With advice from topic experts we selected 1 study for further commentary.
We selected the systematic review and network meta-analysis by Harvey et al. (2016) for a full commentary because this study provides data on the efficacy of antipsychotics for the treatment of early-onset schizophrenia. The results of this study have the potential to add to an otherwise limited evidence base as most studies on antipsychotics are conducted in an adult population.
For the management of first episode psychosis, NICE guideline CG155 recommends oral antipsychotic medication in conjunction with psychological interventions following information and discussion of the benefits and side-effects of the available drugs. It also recommends baseline investigations and regular monitoring during treatment of physical, metabolic and cardiovascular effects.
The Harvey et al. (2016) systematic review and network meta-analysis investigated the effectiveness of antipsychotic medications for early-onset schizophrenia. The systematic review identified clinical trials, both randomised controlled trials and non-randomised trial designs, reporting symptoms using the Positive and Negative Syndrome Scale (PANSS) in children and adolescents with schizophrenia. Pharmacological interventions were compared with one another and each against placebo using a network meta-analysis. This analysis allowed the investigation of both direct and indirect comparisons between multiple interventions and placebo. A Bayesian approach was used to rank each antipsychotic with a probability for being the best treatment for each outcome.
Total PANSS scores provided the primary outcome measure which consisted of the mean change in score from baseline to 6 weeks. Secondary outcome measures consisted of:
The mean change from baseline to 6 weeks in positive and negative subscale PANSS scores.
The mean change from baseline to 6 weeks in patient weight.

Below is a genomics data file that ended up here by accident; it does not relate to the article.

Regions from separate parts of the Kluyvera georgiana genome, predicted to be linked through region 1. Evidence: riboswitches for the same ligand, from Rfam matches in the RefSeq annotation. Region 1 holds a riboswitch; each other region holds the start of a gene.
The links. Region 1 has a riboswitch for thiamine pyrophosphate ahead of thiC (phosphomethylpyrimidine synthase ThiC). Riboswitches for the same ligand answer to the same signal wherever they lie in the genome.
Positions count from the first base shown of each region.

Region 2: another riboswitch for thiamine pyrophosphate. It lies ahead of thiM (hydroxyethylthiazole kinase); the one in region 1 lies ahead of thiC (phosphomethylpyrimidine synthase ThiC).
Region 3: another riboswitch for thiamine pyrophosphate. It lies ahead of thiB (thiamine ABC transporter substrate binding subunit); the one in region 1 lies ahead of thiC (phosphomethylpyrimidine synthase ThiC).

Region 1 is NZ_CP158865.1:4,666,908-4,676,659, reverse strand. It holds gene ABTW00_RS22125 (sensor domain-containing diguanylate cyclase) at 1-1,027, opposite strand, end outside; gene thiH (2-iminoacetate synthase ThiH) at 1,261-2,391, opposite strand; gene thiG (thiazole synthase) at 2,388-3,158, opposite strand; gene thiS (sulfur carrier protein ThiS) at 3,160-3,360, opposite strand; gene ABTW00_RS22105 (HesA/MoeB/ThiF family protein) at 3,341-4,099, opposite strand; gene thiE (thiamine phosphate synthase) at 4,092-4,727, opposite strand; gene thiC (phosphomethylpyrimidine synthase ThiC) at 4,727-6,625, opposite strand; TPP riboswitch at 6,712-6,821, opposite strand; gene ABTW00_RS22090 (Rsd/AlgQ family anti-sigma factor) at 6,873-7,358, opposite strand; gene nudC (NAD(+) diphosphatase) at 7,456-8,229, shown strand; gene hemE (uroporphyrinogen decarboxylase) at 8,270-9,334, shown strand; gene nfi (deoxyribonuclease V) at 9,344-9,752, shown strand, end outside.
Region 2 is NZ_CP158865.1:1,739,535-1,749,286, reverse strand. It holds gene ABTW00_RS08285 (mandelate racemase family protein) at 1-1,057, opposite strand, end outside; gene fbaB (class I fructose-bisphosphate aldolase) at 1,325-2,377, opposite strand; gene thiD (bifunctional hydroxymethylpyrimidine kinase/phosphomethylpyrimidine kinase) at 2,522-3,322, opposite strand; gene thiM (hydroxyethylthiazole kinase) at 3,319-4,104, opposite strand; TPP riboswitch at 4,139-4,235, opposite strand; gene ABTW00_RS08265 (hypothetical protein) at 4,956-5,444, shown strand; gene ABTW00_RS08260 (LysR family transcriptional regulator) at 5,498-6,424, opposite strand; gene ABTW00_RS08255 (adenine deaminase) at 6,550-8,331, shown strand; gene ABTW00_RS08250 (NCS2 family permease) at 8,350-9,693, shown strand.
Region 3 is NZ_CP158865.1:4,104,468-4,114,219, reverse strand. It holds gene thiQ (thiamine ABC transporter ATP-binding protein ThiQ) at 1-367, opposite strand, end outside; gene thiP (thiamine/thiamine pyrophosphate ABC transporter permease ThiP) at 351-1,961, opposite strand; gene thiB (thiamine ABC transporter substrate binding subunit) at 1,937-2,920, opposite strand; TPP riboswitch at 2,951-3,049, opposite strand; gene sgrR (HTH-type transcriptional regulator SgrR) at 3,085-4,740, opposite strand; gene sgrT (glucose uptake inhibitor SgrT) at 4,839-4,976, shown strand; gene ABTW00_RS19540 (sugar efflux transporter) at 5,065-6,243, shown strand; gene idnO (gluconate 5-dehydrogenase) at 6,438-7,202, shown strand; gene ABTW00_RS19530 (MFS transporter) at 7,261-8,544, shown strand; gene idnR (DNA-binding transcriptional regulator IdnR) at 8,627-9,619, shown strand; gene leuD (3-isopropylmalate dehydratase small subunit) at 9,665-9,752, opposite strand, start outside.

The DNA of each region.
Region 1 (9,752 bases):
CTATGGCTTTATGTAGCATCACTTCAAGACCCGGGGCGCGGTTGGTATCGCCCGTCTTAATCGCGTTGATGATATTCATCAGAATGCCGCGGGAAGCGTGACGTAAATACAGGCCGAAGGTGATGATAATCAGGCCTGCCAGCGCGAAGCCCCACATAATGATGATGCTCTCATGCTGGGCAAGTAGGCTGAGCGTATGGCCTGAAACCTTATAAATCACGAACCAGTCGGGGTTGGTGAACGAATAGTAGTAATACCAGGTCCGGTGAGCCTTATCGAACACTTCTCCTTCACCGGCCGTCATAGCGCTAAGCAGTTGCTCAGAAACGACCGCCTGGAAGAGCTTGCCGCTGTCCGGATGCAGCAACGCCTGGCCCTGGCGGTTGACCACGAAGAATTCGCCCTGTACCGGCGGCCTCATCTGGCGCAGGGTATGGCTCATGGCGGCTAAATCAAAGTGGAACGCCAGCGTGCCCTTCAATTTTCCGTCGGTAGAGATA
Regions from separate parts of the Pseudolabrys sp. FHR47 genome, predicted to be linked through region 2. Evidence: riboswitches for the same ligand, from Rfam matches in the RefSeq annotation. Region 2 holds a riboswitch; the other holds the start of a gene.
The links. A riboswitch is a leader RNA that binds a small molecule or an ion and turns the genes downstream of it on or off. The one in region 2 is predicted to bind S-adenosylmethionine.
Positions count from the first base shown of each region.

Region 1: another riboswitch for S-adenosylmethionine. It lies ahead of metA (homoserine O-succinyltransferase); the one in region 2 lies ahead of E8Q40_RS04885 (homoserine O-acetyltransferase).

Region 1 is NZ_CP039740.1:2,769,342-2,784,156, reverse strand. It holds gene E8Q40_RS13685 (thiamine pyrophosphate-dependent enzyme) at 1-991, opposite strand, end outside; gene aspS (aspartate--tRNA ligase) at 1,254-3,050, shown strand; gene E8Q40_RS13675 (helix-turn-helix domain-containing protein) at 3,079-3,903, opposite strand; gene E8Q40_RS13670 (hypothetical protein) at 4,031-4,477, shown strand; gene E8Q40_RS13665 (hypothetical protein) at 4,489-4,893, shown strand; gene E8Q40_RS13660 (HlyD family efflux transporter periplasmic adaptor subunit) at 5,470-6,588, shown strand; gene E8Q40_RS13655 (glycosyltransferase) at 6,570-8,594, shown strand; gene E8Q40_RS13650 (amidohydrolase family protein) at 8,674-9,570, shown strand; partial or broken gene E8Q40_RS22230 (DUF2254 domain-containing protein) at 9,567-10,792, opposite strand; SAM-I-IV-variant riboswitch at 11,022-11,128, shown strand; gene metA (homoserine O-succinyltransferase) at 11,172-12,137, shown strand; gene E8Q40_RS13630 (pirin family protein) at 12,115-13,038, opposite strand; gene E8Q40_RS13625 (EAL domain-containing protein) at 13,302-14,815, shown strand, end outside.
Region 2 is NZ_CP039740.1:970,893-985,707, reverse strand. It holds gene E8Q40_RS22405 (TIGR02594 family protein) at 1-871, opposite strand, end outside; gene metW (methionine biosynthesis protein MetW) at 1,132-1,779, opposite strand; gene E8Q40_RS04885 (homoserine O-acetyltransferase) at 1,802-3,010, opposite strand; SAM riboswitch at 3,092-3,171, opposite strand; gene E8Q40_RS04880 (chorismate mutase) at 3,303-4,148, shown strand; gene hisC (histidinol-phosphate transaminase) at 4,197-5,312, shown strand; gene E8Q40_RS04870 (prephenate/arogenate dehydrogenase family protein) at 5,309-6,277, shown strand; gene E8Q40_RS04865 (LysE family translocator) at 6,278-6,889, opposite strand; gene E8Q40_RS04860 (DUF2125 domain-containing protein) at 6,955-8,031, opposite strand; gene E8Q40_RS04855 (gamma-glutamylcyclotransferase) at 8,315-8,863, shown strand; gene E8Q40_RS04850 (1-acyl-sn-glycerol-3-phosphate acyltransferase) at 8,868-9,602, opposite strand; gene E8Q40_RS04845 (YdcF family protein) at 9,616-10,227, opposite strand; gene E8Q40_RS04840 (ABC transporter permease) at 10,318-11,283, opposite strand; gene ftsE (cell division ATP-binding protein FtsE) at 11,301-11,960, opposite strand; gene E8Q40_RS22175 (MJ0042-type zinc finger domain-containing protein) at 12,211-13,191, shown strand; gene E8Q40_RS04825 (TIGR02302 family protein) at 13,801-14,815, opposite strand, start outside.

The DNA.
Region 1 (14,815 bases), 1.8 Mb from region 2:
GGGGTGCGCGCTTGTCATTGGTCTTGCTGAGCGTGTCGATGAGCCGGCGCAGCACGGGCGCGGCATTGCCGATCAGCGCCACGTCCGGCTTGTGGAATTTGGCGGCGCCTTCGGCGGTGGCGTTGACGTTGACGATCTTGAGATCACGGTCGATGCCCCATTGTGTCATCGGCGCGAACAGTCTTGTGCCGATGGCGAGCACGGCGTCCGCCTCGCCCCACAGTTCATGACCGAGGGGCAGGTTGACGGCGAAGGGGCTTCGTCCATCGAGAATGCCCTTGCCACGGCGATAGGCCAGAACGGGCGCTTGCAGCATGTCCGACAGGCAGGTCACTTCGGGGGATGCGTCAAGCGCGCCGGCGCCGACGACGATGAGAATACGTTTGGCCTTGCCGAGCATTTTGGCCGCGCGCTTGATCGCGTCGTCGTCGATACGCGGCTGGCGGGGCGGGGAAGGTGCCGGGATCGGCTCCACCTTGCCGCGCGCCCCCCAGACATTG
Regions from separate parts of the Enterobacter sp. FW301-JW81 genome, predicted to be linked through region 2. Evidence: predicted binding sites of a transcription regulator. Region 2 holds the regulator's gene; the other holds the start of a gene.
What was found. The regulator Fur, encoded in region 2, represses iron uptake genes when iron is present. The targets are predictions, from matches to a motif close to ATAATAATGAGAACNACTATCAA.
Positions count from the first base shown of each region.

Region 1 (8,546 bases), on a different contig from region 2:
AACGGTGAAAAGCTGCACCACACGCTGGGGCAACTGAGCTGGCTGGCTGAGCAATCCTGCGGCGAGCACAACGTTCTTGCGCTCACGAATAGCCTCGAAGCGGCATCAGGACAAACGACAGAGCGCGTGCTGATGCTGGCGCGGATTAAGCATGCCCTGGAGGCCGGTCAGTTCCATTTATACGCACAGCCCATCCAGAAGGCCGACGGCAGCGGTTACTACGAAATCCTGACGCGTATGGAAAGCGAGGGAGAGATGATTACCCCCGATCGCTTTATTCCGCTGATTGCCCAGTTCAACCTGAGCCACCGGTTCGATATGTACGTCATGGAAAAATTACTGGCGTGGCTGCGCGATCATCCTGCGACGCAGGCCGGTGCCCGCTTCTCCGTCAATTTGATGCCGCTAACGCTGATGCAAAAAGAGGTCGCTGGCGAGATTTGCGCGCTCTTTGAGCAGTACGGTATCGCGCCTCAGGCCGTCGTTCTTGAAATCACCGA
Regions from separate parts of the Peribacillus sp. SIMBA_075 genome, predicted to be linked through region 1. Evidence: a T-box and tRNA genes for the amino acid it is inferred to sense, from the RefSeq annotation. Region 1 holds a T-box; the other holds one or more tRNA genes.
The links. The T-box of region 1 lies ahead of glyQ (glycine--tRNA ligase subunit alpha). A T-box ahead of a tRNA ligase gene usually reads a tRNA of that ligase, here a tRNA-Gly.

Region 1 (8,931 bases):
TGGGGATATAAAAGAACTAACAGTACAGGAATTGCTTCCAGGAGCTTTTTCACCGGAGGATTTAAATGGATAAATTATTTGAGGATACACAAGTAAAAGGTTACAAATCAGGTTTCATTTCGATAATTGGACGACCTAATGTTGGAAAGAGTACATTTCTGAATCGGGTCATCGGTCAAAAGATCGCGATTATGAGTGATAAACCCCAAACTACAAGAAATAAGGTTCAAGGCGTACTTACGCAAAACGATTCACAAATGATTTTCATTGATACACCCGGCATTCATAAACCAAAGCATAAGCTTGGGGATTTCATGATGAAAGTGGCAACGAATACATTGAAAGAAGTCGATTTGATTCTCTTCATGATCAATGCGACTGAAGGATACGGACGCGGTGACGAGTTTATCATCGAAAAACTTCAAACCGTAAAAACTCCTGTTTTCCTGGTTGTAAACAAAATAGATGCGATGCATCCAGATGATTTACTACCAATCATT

Odds of all-cause treatment discontinuation.
Odds of treatment discontinuation because of adverse events.
The inclusion criteria for the systematic review consisted of studies with:
Patients aged 18 years and below.
Patients with a diagnosis of schizophrenia, schizoaffective disorder or schizophreniform disorder.
Conducted 2 or more arm trials in the disease area.
Reported mean (and standard deviation or error) baseline and changes over time in PANSS symptom scores.
Reported data between 6‑week and 12‑week endpoints.
The systematic review identified a total of 11 studies meeting the inclusion criteria. Of these, 10 studies had a randomised design and 8 included a clear blinding method to reduce risk of bias.
A direct comparison of one type of antipsychotic with placebo was included in 6 of the studies. A further 4 studies compared multiple antipsychotics with each other and 1 study compared different doses of the same antipsychotic. In total, 8 different antipsychotics (paliperidone, ziprasidone, aripiprazole, quetiapine, risperidone, molindone, olanzapine and haloperidol) were identified within the treatment arms of the included studies.
A total of 11 studies were included in the network meta-analysis with secondary outcomes reported less frequently as indicated below. For the one study comparing different doses of the same antipsychotic, the analysis reclassified the lower dose as a placebo arm. The one non-randomised study was also included within the final analysis as it was the only study with haloperidol in a treatment arm. Sensitivity analyses following removal of each of these two studies produced similar results to the final analysis.
From 11 studies, the primary outcome of change in total PANSS scores from baseline to 6 weeks compared to placebo indicated statistically significant improvements in symptoms with:
Molindone (mean difference in total PANSS score [MD] = −13.51, 95% Credible Interval [CrI] = −24.12 to −1.45).
Olanzapine (MD= −13.03, 95% CrI= −20.22 to −5.10).
Risperidone (MD= −11.57, 95% CrI= −16.91 to −5.53).
The largest effect was found for haloperidol (MD= −15.55, 95% CrI= −35.37 to 4.11) however the result was not statistically significant. The remaining 4 antipsychotics also indicated statistically non-significant improvements in total PANSS score compared to placebo for aripiprazole (MD= −6.45, 95% CrI= −14.65 to 2.40), paliperidone (MD= −5.51, 95% CrI= −15.21 to 3.85), quetiapine (MD= −8.20, 95% CrI= −16.84 to 0.71) and ziprasidone (MD= −2.67, 95% CrI= −11.27 to 6.19).
Further analyses of pairwise treatment comparisons did not find any statistically significant differences in total PANSS scores between antipsychotics.
Using the Bayesian approach, haloperidol was ranked with the greatest probability (0.49) to be the best treatment for reducing total PANSS score, molindone (0.25) as the next, followed by the remaining antipsychotics all with a probability less than 0.13.
From 10 studies, the secondary outcome of change in positive PANSS scores from baseline to 6 weeks compared to placebo indicated statistically significant improvements in symptoms with: